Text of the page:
New Herbicide Suspected of Causing Tree Injury - August 3, 2011
Jeff Schalau, Agent, Agriculture & Natural Resources
University of Arizona Cooperative Extension, Yavapai County

The herbicide, Imprelis (aminocyclopyrachlor), has been in the news over the last few months. The selective herbicide was introduced by DuPont Professional Products into the market this spring to control broadleaf weeds in turf areas. Most of the reported damage has been on white pine and Norway spruce grown in or near treated turf areas in the Midwestern and eastern U.S. Other reports have included effects on willow and poplar too. The damage observed ranges from slight distortion of the leaves to death of mature landscape trees.

DuPont continues to sell Imprelis, which is registered for use in all states except New York and California, and the company maintains that there are many places where the product was used and no tree damage has occurred. At this time, I am unaware of any plant damage that occurred in Arizona. This may be partially due to the fact that it is not recommended for use on bermudagrass. In northern Arizona, we plant bermudagrass (a warm season species) below 3,200 feet elevation. Imprelis is labeled for use on cool season turf species (Kentucky bluegrass, fescue, and ryegrass) which are typically planted on sites above 4,000 feet in northern Arizona. The Verde Valley falls between these elevations and, subsequently, we have both warm and cool season turf grasses.

Turf managers often apply post emergence, selective broadleaf herbicides to manage dandelions, clover, and similar weeds without damage to the desirable grasses. Prior to the introduction of Imprelis, turf managers used 2,4-D, dicamba, clopyralid, and other products to reduce broadleaf weeds in turf areas. Like these products, the active ingredient of Imprelis is absorbed through foliage and roots of target weeds. Once in the plant, it is translocated in the xylem and phloem, and accumulates in meristematic regions (growing points) of shoots and roots. The result is abnormal growth (twisting, curling, and cupping of leaves) and subsequent death due to excessive cell division within the plant.

According to experts at the U.S. Environmental Protection Agency and DuPont, Imprelis went through about 400 trials, including tests on conifers, and performed without problems. The EPA reviewed the herbicide for 23 months before granting its conditional approval, meaning that all of the safety data was not yet in but the agency judged Imprelis to be a reliable product.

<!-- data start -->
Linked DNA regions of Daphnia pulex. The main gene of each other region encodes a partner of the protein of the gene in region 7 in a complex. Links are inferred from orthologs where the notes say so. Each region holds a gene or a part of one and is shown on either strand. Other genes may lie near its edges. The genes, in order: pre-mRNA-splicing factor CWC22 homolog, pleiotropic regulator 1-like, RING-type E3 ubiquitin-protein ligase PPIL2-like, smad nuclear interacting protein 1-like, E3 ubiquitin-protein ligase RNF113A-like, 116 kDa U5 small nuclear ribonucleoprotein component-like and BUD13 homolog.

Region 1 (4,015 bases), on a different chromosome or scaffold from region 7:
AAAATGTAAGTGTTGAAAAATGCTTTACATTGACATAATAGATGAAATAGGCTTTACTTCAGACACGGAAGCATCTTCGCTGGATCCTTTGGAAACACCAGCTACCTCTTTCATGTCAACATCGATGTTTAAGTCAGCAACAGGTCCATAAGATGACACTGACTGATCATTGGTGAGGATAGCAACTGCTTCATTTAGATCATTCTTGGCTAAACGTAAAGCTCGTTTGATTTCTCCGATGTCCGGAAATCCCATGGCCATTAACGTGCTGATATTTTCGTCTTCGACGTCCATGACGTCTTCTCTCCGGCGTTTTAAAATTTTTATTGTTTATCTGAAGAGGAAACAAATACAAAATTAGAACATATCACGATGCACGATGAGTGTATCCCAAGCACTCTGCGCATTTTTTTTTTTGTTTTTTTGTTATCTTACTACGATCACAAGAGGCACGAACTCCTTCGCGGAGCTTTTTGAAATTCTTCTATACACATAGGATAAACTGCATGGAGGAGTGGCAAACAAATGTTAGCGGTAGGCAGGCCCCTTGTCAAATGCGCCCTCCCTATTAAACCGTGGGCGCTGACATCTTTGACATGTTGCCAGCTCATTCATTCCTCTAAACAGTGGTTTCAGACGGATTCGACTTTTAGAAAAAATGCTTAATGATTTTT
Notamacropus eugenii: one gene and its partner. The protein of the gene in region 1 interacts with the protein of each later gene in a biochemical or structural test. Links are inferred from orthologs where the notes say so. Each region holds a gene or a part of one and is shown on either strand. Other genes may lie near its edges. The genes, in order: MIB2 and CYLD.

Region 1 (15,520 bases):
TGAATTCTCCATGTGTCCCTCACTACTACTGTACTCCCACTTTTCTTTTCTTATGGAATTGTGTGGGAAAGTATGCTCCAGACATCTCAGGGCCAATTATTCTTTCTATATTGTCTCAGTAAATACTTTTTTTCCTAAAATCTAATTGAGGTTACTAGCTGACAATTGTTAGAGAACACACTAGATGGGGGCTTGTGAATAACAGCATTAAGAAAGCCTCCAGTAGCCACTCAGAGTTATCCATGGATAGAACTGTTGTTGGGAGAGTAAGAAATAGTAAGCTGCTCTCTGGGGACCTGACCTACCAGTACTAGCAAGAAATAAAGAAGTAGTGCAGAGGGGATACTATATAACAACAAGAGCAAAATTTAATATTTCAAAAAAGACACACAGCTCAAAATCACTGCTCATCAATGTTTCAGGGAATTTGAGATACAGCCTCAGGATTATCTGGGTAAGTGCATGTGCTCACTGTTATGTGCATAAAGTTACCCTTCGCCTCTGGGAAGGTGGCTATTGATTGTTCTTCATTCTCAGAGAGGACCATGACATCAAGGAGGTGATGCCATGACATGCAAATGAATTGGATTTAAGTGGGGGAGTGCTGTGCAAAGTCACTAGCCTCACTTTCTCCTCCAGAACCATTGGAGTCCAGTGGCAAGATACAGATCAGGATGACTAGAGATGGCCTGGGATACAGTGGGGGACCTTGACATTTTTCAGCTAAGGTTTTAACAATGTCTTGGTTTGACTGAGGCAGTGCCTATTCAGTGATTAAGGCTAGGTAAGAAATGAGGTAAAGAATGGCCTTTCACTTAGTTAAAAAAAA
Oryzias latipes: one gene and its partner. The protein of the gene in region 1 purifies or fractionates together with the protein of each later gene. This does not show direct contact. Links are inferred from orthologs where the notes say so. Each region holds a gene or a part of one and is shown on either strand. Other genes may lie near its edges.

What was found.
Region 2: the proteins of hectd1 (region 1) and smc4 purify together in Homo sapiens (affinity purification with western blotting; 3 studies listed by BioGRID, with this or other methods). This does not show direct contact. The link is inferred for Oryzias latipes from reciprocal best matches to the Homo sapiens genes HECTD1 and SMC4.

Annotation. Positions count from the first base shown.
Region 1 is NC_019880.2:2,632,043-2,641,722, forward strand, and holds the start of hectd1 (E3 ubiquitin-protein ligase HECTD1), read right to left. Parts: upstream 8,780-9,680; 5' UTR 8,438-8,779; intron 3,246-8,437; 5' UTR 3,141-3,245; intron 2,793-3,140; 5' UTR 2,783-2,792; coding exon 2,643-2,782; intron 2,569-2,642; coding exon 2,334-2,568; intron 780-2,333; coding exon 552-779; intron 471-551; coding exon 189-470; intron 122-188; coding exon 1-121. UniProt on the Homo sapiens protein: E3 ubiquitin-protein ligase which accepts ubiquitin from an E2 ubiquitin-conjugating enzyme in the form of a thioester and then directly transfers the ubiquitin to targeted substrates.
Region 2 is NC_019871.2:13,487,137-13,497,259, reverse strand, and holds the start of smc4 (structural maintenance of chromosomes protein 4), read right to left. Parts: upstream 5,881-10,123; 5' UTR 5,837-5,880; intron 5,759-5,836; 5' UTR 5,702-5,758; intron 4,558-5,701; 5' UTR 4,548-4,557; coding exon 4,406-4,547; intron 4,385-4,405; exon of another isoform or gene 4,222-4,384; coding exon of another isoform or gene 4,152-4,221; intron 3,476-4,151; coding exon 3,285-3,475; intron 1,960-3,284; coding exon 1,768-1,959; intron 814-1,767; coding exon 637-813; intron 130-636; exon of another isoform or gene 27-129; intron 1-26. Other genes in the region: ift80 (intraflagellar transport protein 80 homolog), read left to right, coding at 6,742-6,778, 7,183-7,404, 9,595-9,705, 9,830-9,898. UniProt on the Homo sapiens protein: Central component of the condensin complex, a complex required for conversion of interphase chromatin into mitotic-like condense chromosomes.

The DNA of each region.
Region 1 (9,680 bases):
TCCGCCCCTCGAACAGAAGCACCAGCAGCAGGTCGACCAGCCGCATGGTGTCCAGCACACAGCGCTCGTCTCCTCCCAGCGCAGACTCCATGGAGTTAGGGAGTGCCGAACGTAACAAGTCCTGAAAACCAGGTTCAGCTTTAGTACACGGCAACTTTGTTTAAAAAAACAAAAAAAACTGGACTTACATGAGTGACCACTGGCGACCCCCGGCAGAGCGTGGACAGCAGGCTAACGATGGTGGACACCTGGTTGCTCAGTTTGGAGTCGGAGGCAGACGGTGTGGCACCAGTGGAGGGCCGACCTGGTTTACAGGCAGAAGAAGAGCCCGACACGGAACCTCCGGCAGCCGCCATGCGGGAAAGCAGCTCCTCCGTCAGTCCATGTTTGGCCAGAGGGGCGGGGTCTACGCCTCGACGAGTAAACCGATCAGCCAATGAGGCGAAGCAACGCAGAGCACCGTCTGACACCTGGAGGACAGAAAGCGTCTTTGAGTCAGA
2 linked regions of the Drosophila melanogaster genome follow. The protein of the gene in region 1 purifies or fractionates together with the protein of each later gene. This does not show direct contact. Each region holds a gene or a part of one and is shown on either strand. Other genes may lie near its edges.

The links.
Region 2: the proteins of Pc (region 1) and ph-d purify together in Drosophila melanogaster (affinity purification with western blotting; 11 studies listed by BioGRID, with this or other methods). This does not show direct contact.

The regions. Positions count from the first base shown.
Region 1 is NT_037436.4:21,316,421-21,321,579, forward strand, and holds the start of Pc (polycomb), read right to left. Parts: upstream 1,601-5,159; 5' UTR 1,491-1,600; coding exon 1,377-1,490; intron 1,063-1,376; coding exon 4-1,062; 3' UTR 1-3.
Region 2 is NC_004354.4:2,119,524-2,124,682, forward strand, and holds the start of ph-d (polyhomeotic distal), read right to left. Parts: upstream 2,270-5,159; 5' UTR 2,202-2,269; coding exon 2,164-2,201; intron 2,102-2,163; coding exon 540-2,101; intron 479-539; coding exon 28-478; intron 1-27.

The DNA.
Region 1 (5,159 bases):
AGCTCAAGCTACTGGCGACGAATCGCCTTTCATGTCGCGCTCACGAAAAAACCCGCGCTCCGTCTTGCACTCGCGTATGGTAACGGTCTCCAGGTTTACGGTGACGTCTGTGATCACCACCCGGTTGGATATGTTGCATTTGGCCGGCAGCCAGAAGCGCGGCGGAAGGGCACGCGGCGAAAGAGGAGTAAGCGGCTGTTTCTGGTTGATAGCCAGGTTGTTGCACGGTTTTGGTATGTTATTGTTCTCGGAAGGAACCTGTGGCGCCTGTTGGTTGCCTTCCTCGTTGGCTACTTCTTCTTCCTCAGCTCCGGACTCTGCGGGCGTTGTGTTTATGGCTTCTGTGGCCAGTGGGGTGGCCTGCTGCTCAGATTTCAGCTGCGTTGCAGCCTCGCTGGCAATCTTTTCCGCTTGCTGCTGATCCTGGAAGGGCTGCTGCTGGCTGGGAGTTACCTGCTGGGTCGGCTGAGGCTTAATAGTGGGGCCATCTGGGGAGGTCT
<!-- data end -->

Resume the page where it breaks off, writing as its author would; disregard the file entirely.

So far, DuPont representatives have placed some of the blame on workers that have applied Imprelis. Michael McDermott, a DuPont products official, said that workers might not have mixed the herbicide properly or might have combined it with other herbicides. DuPont officials have also suggested that the trees may come back, and have asked landscapers to leave them in the ground. Green industry professionals in some areas have been overwhelmed by damage reports from their customers. All one need to do is conduct an Internet search on “Imprelis” to see that law firms are expressing a willingness to represent clients that suspect tree damage from the herbicide.

The issues related to Imprelis also have implications for composting. On May 25, 2011, the United States Composting Council informed the composting industry and consumers that grass clippings from Imprelis-treated lawns could end up in a compost pile. Unlike most herbicides, Imprelis survives the composting process and is still active in the finished compost. Preliminary research has shown that Imprelis does not break down significantly faster than the leaves and grass in the compost, so the concentration stays about the same. An unsuspecting gardener using contaminated compost could end up damaging their flowers and vegetables, most of which are also broad-leafed. Dicamba and clopyralid are also known to persist in composted materials, so the persistence of Imprelis in compost should come as no surprise.

Many home gardeners that I interact with do not have significant lawn areas. Those that do are either not applying any herbicides or using 2,4-D for broadleaf weed control. It will be interesting to follow the “Imprelis issue” as more information becomes available. Herbicides are tools which have value to agriculture and society. They are not illegal and once informed, we can make our own decisions as to their relative merits or shortcomings.

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Arizona Cooperative Extension
Yavapai County
840 Rodeo Dr. #C
Prescott, AZ 86305
(928) 445-6590
Last Updated: November 21, 2011
Content Questions/CNovember 21,

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